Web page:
Citizens Property Insurance's push to inspect homes and revoke discounts for hurricane-resistant features has drawn fire and questions.
Premiums went up for nearly three-fourths of the 225,502 homeowners who have had the inspections. About 7 percent had decreases, and there was no change for 18 percent. The average inspection resulted in a $598 increase.
State-backed Citizens is the largest property insurer in Florida with 1.4 million policies.
We answer common questions about the inspections.
Why is Citizens doing the inspections?
Citizens found many forms used to verify discounts weren't filled out correctly and it appeared some customers were getting discounts they didn't deserve.
Citizens plans to conduct about 138,000 more residential inspections this year.
Some people think Citizens is using the inspections as a back-door way to raise premiums more than 10 percent a year – a cap set by state law. Citizens estimates premiums increased by $137 million based on inspections done so far. The insurer has spent $35 million on the inspections.
"The purpose of this program is not to circumvent the 10 percent cap," said Citizens spokeswoman Christine Ashburn. "Citizens provides $1 billion in credits annually to its policyholders. It is imperative that we only provide credits for policies which actually contain the wind mitigation features."
She said it's even more critical because the insurer has the ability to charge fees to nearly all Floridians to offset deficits if there's a major hurricane.
What should customers do to prepare for the inspections?
Customers should make sure shutters and other hurricane-resistant features are easy for the inspector to examine. Shutters don't have to be up, but the hardware that holds them in place should be permanently installed around the openings. Attics should be cleared out in advance so the inspector can verify certain features of the property such as how the roof is connected to the walls. Inspectors can remove credits for features they can't see, and they don't have to wait if the features aren't ready to inspect, according to Citizens.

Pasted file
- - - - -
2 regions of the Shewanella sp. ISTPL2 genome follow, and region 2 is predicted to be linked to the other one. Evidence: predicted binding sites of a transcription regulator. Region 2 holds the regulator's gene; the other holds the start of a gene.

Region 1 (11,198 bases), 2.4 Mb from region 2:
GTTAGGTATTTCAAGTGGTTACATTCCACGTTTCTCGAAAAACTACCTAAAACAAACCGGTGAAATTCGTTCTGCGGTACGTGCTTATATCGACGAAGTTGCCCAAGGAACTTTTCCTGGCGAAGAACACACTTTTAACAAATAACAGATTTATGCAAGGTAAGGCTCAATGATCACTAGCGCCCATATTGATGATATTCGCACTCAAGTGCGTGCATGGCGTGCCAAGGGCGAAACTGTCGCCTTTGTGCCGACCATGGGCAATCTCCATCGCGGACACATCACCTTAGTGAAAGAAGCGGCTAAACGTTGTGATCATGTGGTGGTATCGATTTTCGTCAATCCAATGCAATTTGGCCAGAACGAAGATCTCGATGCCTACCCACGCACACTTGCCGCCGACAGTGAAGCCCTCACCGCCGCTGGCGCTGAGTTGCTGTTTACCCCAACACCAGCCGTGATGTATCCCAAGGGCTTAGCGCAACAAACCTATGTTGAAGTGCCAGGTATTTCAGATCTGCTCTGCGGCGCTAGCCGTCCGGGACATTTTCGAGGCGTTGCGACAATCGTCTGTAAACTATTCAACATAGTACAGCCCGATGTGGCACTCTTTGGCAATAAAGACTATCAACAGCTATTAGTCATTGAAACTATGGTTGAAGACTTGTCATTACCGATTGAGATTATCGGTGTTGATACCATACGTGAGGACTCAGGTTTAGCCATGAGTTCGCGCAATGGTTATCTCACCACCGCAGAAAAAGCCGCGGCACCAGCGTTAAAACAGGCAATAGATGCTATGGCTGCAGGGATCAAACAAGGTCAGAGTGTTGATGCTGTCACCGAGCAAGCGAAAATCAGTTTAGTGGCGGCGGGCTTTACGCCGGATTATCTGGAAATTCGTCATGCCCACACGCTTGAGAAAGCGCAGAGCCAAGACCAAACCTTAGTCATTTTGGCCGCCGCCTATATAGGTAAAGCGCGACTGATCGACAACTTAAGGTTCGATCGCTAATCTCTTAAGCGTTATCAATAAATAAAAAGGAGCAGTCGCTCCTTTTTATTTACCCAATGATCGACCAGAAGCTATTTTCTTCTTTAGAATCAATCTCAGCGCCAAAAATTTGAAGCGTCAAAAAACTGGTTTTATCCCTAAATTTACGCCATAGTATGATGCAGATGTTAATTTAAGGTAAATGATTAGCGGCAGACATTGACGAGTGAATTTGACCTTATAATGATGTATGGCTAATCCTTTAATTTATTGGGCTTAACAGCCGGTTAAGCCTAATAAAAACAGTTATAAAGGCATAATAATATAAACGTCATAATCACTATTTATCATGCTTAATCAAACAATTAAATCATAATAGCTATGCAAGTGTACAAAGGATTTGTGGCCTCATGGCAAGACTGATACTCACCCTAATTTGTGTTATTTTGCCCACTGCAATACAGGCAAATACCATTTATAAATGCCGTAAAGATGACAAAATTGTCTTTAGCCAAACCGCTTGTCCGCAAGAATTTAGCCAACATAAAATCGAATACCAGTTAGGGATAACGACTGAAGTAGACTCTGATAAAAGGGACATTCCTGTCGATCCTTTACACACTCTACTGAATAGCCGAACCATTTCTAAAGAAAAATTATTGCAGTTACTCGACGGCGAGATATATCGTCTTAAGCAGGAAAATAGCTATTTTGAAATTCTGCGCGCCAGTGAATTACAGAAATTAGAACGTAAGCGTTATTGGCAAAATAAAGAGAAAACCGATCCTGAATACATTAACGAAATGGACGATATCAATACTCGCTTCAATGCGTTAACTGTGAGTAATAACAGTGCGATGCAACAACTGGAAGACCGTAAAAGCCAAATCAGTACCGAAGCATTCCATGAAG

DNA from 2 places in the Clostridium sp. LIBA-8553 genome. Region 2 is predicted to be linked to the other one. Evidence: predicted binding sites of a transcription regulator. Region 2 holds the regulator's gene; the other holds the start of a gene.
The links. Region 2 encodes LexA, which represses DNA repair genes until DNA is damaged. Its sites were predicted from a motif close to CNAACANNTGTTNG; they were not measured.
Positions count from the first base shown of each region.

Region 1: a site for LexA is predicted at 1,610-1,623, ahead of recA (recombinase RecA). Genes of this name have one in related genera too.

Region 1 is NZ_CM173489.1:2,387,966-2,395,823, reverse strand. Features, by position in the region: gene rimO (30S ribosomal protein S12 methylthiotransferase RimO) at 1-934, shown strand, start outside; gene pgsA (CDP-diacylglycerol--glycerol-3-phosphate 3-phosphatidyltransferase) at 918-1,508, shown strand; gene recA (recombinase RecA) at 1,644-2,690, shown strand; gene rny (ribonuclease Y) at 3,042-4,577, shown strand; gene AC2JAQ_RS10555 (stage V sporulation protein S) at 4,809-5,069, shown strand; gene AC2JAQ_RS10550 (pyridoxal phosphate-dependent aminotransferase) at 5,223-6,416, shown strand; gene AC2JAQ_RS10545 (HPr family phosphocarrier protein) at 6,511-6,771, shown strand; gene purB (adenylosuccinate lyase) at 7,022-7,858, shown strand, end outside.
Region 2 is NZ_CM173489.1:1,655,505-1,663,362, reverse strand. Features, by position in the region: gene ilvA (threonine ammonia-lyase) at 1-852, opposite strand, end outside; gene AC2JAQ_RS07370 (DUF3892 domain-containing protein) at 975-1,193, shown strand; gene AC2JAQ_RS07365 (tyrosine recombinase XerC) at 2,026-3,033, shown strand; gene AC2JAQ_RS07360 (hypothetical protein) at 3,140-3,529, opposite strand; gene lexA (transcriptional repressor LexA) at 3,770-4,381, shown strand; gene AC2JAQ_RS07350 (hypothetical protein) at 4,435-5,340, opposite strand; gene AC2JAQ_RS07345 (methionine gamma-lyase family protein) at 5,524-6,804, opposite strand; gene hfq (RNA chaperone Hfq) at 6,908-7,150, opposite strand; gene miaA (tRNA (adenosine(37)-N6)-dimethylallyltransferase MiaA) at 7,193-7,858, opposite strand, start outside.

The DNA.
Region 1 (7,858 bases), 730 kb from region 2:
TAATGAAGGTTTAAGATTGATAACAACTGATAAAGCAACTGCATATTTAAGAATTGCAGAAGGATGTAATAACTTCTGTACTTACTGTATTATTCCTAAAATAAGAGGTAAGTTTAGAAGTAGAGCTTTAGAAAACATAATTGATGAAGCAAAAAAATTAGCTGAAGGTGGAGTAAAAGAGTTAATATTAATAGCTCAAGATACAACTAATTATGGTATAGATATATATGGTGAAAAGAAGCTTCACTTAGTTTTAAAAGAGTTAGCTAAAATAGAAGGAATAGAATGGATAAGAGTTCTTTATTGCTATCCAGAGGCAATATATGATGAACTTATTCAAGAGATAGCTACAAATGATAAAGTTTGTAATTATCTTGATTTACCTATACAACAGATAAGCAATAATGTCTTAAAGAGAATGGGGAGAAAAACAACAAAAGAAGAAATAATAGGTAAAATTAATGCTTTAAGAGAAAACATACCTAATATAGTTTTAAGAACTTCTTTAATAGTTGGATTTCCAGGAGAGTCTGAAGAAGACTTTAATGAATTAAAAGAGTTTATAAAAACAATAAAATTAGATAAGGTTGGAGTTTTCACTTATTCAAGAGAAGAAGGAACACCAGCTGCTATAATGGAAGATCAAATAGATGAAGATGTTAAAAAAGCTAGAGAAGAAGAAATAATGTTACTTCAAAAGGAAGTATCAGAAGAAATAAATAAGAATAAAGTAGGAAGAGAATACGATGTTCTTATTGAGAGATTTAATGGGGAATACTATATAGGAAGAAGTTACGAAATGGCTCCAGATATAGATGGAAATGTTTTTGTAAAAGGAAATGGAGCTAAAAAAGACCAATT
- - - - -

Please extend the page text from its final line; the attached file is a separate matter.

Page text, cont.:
Wayne Bragg, of Davie, said Citizens sent an inspector last year and the discounts were approved. This year, the inspector said he couldn't see the trusses in his attic because insulation was in the way, and he was unsure if all the shutters were there because they were stacked up – which Bragg disputed. After the inspection, Bragg said Citizens informed him his $4,700 annual premium would increase by $3,000 because discounts were removed and his roof is too old.
Policyholders should also have copies of contracts, building permits, receipts and other paperwork that document the home's upgrades.
Marc Velletri, of Wilton Manors, said a Citizens inspector questioned the hurricane-impact windows installed in his home in 2005. "Anyone can tell they are impact windows and all were labeled plus I had one of the original removable labels and Home Depot receipts. But he argued because some of the white print on the glass was difficult to make out," Velletri wrote in an email.
Diana Latzko, a Citizens policyholder in Davie, gathered an arsenal of documents and permits before a Citizens' inspector showed up at her home to verify hurricane-resistant upgrades. "I had a whole folder of everything, approval codes [and] clingy, silicon" stickers she said. Still, the insurer planned to increase her roughly $1,500 annual premium by $148. She successfully fought that with additional documentation.
Ashburn said Citizens can't comment on information about specific policyholders because of confidentiality requirements.
What happens after the inspection and when would the premium change happen?
A letter with the results of the inspection is mailed about 45 to 60 days after the inspection and it includes instructions on how to get a copy of the inspection report. Premiums increase at renewal for customers whose discounts are removed, and any new discounts take effect immediately, according to Citizens.
What happens if policyholders can't afford the higher premium?
Customers can dispute the findings by giving Citizens or their agent photos of the discrepancy and documentation, including a new inspection report paid for by the policyholder; roof permits; notice-of-acceptance letters for doors, shutters and other wind-resistant features; and invoices, sales receipts and other documents that show details of the products and work done.
Policyholders who don't prevail can try increasing the policy's deductible and lowering coverage, which should lower the premium. They can also shop around. But going with another insurer doesn't mean you're safe from getting re-inspected by the new company and losing discounts.
Homeowners with mortgages who can't afford the higher premiums could face losing their homes to foreclosure.
Should consumers consider making upgrades after the inspection and